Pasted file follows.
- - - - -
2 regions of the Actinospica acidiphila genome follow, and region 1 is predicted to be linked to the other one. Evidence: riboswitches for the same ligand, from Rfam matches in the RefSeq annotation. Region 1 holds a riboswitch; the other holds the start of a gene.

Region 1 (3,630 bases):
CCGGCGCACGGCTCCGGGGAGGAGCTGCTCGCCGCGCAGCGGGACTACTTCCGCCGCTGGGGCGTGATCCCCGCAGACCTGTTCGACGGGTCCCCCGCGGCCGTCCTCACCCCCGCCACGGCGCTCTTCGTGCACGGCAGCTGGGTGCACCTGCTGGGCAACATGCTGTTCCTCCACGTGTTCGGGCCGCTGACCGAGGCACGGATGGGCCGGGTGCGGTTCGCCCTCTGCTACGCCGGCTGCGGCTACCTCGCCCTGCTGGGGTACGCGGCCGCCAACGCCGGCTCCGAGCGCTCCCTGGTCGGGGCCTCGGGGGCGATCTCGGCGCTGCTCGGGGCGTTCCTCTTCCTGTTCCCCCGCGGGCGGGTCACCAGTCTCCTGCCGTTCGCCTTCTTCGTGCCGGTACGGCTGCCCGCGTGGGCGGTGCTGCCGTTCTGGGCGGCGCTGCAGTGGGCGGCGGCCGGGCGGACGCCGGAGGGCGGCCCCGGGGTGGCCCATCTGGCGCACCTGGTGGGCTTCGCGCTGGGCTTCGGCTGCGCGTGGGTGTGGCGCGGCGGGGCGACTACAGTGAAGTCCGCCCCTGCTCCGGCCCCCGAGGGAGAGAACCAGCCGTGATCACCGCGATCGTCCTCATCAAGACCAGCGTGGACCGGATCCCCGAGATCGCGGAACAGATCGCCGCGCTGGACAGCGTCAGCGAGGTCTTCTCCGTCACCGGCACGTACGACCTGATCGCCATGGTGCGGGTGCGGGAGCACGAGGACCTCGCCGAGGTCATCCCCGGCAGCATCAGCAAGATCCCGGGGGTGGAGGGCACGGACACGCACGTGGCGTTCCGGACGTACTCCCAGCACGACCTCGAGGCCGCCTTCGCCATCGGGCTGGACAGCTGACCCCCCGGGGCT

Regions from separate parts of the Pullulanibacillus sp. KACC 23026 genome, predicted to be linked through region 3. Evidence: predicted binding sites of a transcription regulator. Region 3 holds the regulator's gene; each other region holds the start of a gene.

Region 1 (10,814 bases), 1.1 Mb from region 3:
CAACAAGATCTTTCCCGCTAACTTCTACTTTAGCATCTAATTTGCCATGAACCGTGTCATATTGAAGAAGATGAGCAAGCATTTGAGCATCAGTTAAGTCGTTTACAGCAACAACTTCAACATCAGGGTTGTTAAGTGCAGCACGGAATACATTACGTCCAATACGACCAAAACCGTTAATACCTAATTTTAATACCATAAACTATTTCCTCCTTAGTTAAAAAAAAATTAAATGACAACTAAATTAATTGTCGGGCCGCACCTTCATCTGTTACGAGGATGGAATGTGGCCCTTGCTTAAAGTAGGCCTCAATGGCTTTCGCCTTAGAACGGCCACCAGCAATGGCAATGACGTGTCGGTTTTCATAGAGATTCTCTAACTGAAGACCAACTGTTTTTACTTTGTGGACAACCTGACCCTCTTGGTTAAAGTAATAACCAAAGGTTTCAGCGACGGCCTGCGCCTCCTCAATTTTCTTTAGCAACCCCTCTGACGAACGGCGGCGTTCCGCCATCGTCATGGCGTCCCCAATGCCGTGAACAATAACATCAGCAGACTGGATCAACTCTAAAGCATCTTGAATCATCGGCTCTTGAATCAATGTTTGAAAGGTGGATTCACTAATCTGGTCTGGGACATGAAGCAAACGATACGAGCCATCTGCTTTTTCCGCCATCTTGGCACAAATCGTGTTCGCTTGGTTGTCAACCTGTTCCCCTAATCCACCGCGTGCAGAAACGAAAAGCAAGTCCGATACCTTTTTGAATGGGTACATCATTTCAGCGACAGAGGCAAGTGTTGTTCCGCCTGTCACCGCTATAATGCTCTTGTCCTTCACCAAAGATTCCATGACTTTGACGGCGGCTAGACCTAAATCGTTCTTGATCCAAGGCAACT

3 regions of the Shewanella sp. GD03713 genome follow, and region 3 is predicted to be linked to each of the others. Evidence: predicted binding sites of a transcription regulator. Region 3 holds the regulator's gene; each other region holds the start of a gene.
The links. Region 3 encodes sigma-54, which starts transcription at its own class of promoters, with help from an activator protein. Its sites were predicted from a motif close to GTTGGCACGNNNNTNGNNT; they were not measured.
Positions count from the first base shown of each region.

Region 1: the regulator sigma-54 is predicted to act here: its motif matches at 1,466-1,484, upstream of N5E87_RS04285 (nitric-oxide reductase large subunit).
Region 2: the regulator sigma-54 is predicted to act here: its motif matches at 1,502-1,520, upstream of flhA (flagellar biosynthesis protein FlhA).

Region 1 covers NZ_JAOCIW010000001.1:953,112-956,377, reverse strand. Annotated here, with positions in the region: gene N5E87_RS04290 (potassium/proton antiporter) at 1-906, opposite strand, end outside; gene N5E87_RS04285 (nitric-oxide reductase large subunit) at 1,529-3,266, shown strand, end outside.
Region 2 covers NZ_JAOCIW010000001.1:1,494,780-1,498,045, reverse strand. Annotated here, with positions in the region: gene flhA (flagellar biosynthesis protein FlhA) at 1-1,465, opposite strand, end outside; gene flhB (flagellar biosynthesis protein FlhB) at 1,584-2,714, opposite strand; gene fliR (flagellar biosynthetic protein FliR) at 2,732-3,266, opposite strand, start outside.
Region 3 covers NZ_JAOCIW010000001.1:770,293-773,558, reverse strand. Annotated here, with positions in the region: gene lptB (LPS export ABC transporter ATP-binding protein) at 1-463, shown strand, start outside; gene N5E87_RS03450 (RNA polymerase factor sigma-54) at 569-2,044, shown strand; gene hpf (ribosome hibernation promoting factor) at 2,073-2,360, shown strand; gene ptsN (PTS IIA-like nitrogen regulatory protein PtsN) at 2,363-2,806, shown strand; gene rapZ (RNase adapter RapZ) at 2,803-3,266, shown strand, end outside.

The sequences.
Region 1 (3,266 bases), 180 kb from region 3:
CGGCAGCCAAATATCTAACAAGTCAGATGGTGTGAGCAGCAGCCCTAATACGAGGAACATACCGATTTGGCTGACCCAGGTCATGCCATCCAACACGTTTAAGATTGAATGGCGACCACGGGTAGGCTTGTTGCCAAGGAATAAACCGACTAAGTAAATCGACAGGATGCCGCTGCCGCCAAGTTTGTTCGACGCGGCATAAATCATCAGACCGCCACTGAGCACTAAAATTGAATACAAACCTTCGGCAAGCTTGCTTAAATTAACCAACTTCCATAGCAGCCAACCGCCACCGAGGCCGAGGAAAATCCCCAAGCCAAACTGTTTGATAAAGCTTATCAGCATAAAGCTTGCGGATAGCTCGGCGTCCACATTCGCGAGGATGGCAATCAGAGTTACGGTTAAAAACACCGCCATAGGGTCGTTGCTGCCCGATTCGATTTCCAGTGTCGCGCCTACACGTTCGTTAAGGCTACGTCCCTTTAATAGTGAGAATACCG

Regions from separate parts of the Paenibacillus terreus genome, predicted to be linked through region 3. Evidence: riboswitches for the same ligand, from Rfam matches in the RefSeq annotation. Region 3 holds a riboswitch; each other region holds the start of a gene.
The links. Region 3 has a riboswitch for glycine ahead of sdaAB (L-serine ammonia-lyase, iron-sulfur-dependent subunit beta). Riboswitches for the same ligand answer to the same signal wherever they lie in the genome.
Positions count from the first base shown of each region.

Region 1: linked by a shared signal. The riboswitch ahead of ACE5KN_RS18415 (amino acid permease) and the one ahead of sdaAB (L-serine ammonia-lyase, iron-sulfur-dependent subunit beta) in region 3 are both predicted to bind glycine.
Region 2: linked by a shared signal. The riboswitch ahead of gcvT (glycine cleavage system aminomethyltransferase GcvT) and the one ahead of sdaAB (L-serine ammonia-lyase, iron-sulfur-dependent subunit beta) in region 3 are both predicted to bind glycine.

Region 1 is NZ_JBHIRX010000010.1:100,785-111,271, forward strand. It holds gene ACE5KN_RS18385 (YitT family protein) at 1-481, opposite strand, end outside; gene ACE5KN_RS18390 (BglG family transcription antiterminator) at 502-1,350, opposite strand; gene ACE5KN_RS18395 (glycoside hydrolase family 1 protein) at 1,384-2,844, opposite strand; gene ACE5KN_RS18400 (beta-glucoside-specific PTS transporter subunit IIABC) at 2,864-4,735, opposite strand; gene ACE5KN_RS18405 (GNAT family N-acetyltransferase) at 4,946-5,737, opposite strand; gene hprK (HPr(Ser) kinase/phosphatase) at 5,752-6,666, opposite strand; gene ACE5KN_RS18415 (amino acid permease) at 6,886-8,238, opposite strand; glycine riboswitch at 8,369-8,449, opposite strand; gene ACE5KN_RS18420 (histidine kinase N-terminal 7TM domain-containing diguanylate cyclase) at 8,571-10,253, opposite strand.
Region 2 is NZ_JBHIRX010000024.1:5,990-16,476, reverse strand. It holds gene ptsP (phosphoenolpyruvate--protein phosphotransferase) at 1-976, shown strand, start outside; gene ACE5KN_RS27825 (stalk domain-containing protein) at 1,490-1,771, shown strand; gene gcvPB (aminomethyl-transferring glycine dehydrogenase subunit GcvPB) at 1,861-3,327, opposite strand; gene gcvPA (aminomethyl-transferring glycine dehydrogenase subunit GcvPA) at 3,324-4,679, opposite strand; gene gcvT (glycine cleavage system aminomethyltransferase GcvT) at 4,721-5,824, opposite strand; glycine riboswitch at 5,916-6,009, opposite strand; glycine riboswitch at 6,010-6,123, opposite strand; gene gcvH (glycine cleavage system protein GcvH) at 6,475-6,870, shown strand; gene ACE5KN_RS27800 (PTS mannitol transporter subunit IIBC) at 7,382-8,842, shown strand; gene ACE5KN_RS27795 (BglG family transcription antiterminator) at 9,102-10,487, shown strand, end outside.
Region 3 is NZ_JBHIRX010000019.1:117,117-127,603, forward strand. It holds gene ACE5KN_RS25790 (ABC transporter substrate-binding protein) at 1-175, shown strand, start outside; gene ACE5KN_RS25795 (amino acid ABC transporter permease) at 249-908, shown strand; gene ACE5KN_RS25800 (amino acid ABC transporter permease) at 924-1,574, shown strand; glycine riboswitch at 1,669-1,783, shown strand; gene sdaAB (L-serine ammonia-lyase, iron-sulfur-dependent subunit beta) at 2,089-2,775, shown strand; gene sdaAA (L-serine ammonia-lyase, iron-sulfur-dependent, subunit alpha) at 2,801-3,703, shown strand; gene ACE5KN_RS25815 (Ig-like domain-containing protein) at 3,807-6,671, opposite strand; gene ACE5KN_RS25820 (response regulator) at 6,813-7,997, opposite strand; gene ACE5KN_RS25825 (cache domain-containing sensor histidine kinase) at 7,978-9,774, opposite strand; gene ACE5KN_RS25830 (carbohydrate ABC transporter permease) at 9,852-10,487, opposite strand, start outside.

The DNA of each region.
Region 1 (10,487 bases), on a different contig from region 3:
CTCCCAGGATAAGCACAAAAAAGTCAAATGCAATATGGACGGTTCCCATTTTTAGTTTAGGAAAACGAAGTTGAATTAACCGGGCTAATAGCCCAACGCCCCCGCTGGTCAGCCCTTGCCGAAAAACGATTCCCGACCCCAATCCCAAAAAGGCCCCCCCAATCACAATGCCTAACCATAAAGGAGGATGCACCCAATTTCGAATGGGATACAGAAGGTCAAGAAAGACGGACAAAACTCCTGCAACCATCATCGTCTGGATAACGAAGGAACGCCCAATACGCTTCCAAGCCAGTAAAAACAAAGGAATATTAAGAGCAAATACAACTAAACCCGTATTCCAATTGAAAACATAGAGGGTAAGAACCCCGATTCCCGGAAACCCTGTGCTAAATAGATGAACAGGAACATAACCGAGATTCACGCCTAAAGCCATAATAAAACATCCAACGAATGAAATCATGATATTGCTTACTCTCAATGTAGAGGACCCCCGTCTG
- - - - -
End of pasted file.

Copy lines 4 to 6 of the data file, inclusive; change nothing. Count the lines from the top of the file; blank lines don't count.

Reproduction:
Regions from separate parts of the Pullulanibacillus sp. KACC 23026 genome, predicted to be linked through region 3. Evidence: predicted binding sites of a transcription regulator. Region 3 holds the regulator's gene; each other region holds the start of a gene.

Region 1 (10,814 bases), 1.1 Mb from region 3:
CAACAAGATCTTTCCCGCTAACTTCTACTTTAGCATCTAATTTGCCATGAACCGTGTCATATTGAAGAAGATGAGCAAGCATTTGAGCATCAGTTAAGTCGTTTACAGCAACAACTTCAACATCAGGGTTGTTAAGTGCAGCACGGAATACATTACGTCCAATACGACCAAAACCGTTAATACCTAATTTTAATACCATAAACTATTTCCTCCTTAGTTAAAAAAAAATTAAATGACAACTAAATTAATTGTCGGGCCGCACCTTCATCTGTTACGAGGATGGAATGTGGCCCTTGCTTAAAGTAGGCCTCAATGGCTTTCGCCTTAGAACGGCCACCAGCAATGGCAATGACGTGTCGGTTTTCATAGAGATTCTCTAACTGAAGACCAACTGTTTTTACTTTGTGGACAACCTGACCCTCTTGGTTAAAGTAATAACCAAAGGTTTCAGCGACGGCCTGCGCCTCCTCAATTTTCTTTAGCAACCCCTCTGACGAACGGCGGCGTTCCGCCATCGTCATGGCGTCCCCAATGCCGTGAACAATAACATCAGCAGACTGGATCAACTCTAAAGCATCTTGAATCATCGGCTCTTGAATCAATGTTTGAAAGGTGGATTCACTAATCTGGTCTGGGACATGAAGCAAACGATACGAGCCATCTGCTTTTTCCGCCATCTTGGCACAAATCGTGTTCGCTTGGTTGTCAACCTGTTCCCCTAATCCACCGCGTGCAGAAACGAAAAGCAAGTCCGATACCTTTTTGAATGGGTACATCATTTCAGCGACAGAGGCAAGTGTTGTTCCGCCTGTCACCGCTATAATGCTCTTGTCCTTCACCAAAGATTCCATGACTTTGACGGCGGCTAGACCTAAATCGTTCTTGATCCAAGGCAACT